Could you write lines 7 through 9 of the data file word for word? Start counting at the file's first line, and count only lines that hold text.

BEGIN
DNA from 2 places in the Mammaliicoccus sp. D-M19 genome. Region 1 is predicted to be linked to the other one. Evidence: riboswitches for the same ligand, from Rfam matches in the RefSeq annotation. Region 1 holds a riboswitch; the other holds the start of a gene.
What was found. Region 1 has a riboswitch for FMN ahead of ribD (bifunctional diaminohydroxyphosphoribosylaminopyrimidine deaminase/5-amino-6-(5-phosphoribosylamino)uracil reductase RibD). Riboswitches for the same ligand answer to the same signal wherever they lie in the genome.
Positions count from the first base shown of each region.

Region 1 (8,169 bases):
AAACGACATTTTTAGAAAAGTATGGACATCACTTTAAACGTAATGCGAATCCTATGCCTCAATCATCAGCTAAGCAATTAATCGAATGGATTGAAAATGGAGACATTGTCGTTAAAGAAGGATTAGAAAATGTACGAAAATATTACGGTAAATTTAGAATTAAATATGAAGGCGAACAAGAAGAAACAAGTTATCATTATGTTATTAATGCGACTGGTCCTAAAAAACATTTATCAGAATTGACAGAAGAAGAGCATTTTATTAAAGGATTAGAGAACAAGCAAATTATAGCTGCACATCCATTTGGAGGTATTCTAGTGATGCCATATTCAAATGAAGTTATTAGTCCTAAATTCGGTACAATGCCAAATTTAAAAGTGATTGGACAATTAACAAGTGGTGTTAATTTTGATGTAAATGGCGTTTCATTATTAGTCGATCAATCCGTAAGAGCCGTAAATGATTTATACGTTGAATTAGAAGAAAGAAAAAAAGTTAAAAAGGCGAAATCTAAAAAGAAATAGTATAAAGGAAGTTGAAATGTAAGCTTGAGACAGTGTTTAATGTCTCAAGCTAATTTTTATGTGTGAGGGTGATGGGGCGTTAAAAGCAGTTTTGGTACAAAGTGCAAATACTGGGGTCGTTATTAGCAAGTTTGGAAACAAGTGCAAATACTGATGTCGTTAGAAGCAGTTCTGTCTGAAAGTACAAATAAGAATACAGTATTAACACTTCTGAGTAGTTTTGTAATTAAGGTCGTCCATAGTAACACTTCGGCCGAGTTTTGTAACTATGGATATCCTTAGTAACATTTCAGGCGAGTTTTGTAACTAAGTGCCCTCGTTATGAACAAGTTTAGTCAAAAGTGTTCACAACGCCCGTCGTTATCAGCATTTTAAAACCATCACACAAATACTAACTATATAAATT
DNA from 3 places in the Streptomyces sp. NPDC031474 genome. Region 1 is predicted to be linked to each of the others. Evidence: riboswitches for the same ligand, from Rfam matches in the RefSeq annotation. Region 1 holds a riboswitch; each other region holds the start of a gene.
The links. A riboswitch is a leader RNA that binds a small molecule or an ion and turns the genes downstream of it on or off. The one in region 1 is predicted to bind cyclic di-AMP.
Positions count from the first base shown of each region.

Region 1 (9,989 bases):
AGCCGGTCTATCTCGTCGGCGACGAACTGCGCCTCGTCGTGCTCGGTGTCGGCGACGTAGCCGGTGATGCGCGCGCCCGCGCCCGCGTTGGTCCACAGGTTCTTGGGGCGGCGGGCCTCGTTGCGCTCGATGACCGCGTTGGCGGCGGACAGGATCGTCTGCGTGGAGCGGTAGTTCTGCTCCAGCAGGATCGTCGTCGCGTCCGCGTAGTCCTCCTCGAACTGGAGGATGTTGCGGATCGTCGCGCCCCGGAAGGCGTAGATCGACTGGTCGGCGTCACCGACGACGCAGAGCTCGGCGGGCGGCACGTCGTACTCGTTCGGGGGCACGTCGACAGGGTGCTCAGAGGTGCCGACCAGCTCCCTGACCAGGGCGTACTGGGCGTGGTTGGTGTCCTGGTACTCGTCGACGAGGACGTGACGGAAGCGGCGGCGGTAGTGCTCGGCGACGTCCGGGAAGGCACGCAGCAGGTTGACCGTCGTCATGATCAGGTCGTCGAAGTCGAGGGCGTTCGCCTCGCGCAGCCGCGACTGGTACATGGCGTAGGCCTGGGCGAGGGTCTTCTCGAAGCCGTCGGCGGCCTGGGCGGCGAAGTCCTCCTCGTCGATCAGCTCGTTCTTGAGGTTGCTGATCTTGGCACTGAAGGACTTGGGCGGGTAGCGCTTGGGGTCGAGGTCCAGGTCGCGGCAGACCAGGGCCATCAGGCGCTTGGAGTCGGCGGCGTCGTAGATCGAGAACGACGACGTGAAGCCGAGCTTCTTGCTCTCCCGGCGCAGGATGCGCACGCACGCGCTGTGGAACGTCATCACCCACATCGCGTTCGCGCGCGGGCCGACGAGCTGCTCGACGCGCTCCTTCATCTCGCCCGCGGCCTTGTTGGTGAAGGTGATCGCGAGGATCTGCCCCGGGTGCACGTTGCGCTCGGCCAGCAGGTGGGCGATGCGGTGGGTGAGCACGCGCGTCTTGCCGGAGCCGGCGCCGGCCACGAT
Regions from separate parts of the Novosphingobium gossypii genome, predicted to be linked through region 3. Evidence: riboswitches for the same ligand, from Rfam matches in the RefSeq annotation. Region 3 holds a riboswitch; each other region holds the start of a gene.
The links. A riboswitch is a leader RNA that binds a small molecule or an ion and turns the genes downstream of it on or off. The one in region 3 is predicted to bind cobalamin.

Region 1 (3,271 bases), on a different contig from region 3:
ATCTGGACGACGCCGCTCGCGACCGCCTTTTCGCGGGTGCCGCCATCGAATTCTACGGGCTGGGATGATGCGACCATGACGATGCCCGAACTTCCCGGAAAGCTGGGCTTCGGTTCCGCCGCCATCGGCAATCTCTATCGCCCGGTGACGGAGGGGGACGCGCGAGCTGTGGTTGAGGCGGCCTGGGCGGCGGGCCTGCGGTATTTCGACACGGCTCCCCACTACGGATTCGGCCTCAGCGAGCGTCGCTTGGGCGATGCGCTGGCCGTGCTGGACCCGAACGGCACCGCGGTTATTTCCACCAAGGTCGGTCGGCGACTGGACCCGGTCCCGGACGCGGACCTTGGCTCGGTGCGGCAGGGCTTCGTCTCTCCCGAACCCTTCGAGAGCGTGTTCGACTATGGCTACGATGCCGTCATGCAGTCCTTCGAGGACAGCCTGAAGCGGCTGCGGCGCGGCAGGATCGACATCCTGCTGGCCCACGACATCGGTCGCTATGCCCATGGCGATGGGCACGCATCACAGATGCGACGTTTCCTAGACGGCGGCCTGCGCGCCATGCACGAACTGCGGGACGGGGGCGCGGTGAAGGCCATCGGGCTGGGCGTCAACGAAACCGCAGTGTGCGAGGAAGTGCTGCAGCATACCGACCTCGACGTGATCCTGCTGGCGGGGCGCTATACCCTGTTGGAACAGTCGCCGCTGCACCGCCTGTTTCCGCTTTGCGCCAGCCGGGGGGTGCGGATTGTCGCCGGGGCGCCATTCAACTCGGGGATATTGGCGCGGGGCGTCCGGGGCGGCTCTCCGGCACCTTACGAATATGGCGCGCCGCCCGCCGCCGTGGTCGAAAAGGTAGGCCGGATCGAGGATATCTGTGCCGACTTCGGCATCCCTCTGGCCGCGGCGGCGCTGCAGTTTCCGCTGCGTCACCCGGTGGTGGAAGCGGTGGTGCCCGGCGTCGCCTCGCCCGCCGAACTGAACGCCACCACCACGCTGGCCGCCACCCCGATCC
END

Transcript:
The links. A riboswitch is a leader RNA that binds a small molecule or an ion and turns the genes downstream of it on or off. The one in region 1 is predicted to bind cyclic di-AMP.
Positions count from the first base shown of each region.

Region 1 (9,989 bases):